Dejon Brissett will take a major step in pursuit of his professional sports goals this week and he has a unique adviser to guide him along the path.
Oshae Brissett, the 21-year-old Mississauga-raised forward for the Toronto Raptors, has gone before his elder, football-playing brother and has been offering his thoughts on the journey that begins Thursday.
“Really, I just tell him you’re gonna see a whole bunch of guys you feel like you’re better than — and you feel like you’ll have a better career than — get drafted and have all the hype and stuff, but try not to focus on that,” Oshae Brissett said. “Focus on the opportunity to get wherever you land and do the best you can do.”
Dejon Brissett is a six-foot-one wide receiver from the University of Virginia who is likely to be selected in the first round of the CFL draft. According to the league’s scouting bureau, Brissett is the No. 5 prospect and the second-ranked receiver, behind Notre Dame’s Chase Claypool, of Abbotsford, B.C.
Claypool will likely drop down CFL lists after he was selected by Pittsburgh in the second round of the NFL draft last week, which could make Dejon Brisset the first pass-catcher picked Thursday. But just being selected will be the greatest difference between the brothers.
Oshae Brissett left Syracuse University after his second season but was not picked in the two-round NBA draft. He ended up signing a two-way deal with the Raptors last summer, splitting his time between the NBA and the developmental G League.
But while the brothers’circumstances are different, the mindset has to remain the same.
“You never really know how the draft is going to go,” Oshae Brissett said. “He feels like he should be where he should be, top player or kind of ahead of a lot of people. Whenever the draft does happen, he should just focus on the end result (and) try to prove everybody wrong.”
The message seems to be getting through.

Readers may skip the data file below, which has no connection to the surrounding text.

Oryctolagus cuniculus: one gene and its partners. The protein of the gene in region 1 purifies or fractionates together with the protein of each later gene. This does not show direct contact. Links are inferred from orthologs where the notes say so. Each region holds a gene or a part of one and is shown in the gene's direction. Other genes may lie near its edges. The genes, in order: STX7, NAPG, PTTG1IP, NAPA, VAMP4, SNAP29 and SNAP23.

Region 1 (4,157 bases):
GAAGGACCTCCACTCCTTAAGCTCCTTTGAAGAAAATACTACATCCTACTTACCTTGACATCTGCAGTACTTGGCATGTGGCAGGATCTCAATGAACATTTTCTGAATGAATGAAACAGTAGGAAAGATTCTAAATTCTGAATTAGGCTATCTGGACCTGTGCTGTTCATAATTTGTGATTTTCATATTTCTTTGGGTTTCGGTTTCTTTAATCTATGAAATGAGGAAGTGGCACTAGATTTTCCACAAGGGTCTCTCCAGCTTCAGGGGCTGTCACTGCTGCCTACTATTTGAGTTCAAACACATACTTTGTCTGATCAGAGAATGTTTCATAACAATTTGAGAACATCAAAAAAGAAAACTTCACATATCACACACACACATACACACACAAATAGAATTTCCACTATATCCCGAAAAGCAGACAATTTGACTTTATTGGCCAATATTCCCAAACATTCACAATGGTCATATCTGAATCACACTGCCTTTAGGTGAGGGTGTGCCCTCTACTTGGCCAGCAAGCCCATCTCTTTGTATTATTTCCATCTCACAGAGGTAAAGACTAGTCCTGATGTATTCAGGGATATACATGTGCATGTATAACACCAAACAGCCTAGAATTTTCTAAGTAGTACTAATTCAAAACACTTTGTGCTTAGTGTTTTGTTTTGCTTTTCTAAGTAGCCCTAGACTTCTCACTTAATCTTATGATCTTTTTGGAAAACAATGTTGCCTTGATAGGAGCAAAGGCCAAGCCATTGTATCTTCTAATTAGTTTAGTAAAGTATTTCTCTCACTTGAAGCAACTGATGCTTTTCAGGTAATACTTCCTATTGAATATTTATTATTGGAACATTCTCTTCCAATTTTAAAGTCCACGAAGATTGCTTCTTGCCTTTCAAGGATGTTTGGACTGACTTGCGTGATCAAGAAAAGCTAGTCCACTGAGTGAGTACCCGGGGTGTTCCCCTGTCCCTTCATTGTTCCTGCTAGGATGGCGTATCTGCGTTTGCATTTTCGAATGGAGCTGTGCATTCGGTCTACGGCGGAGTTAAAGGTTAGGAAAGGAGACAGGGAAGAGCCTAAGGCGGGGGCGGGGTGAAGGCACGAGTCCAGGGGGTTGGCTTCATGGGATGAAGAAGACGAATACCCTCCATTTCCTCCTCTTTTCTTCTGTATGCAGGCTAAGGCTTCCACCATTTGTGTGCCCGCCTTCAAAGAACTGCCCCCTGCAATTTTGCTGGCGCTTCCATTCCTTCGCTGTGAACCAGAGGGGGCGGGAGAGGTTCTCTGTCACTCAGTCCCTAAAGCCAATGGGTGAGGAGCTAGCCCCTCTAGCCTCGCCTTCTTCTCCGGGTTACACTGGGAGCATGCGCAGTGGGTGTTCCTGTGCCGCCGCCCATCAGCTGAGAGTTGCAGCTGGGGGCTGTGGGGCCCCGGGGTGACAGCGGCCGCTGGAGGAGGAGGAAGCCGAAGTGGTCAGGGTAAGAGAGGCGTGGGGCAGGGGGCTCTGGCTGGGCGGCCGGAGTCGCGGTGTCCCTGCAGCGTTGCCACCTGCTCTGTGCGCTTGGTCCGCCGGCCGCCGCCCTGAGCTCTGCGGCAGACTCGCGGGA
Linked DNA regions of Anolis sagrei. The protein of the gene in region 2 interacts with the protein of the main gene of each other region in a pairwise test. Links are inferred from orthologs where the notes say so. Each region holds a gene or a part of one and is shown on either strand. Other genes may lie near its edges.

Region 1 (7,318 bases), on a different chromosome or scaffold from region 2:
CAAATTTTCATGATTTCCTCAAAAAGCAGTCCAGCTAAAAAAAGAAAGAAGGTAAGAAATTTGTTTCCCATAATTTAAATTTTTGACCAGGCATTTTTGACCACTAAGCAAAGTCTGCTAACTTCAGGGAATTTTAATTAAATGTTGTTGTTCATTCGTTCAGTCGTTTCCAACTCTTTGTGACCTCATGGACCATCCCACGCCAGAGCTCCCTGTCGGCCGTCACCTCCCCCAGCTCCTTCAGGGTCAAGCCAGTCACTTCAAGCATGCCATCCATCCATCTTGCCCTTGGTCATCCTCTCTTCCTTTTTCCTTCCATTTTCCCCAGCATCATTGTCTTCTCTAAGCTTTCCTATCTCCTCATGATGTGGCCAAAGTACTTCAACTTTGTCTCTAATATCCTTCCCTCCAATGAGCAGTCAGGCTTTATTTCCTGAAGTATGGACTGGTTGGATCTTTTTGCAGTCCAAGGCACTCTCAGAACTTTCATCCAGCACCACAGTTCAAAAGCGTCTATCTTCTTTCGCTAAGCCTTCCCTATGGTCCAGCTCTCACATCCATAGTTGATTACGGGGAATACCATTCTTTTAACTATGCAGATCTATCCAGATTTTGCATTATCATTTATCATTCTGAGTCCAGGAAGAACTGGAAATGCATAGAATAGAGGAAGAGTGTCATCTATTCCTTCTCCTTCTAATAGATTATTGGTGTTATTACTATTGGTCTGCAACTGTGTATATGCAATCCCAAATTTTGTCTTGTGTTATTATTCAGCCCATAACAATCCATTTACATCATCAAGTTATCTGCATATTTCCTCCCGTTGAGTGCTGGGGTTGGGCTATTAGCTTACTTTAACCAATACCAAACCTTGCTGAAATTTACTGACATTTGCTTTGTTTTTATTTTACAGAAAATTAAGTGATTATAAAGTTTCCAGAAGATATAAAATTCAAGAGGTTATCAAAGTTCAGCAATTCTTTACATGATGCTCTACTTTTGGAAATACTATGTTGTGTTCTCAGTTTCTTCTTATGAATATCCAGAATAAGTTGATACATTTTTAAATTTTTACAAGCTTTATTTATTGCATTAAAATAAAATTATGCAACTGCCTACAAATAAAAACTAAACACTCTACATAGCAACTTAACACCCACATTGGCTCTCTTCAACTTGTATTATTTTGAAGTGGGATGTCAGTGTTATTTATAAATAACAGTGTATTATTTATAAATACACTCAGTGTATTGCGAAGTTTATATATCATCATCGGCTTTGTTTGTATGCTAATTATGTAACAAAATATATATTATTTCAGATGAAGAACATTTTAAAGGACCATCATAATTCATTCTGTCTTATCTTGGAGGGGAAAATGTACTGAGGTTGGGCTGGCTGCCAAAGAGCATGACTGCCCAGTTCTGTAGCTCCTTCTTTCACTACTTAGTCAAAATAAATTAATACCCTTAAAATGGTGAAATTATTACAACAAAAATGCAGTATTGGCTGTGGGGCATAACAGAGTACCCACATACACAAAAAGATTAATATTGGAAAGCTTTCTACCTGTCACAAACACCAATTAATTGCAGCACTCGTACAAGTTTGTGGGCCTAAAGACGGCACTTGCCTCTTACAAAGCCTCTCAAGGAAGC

“His process didn’t go the way he wanted it to go,” Dejon Brissett told football reporters in a conference call last week. “His thing was just always stay positive, stay hopeful and whatever happens is supposed to happen.
“That’s kind of been helping me throughout the process.”
The younger Brissett’s most important advice to his football-playing brother will come after Thursday’s draft — lessons on being a professional.
“I know football’s a lot different, with the lifestyle and the team and the way different teams operate, but I can tell him just as much as I can,” Oshae Brissett said.
“(NBA teams) work out kind of in the morning and then the rest of the day is really on us to either get better or slack off. I’m sure it’s the same with (the CFL) … they have the whole day to do whatever they want.
“Are you going to use that time to watch film, stretch, eat well? Or are you going to go to the club, go shopping or do something that’s not going to benefit you in the long run?
“He knows that, but I feel like hearing it from me kind of puts a cap on it … he knows he has to do the same thing. When he has free time, he could watch some film, run some extra routes, get a lift in, stay occupied the right way.”
Oshae Brissett figured that out enough to prove valuable to the Raptors as they went through spate of injuries this season. He has appeared in 19 games, providing a solid depth piece to a championship contender, and he likely has done enough to guarantee a job next season.
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And if things fall perfectly — if the Argos select Delon Brissett and the Raptors keep Oshae — worlds will align.
“We’ve definitely talked about getting a place to live together if I was to land in Toronto,” Dejon Brissett said on his CFL call. “At the same time I’ve been away from home for along time, so there’s really no preference for me on where I end up.
“But playing in Toronto would be pretty cool, especially because my family is there and my brother plays for the Raptors … that would definitely be an interesting story.”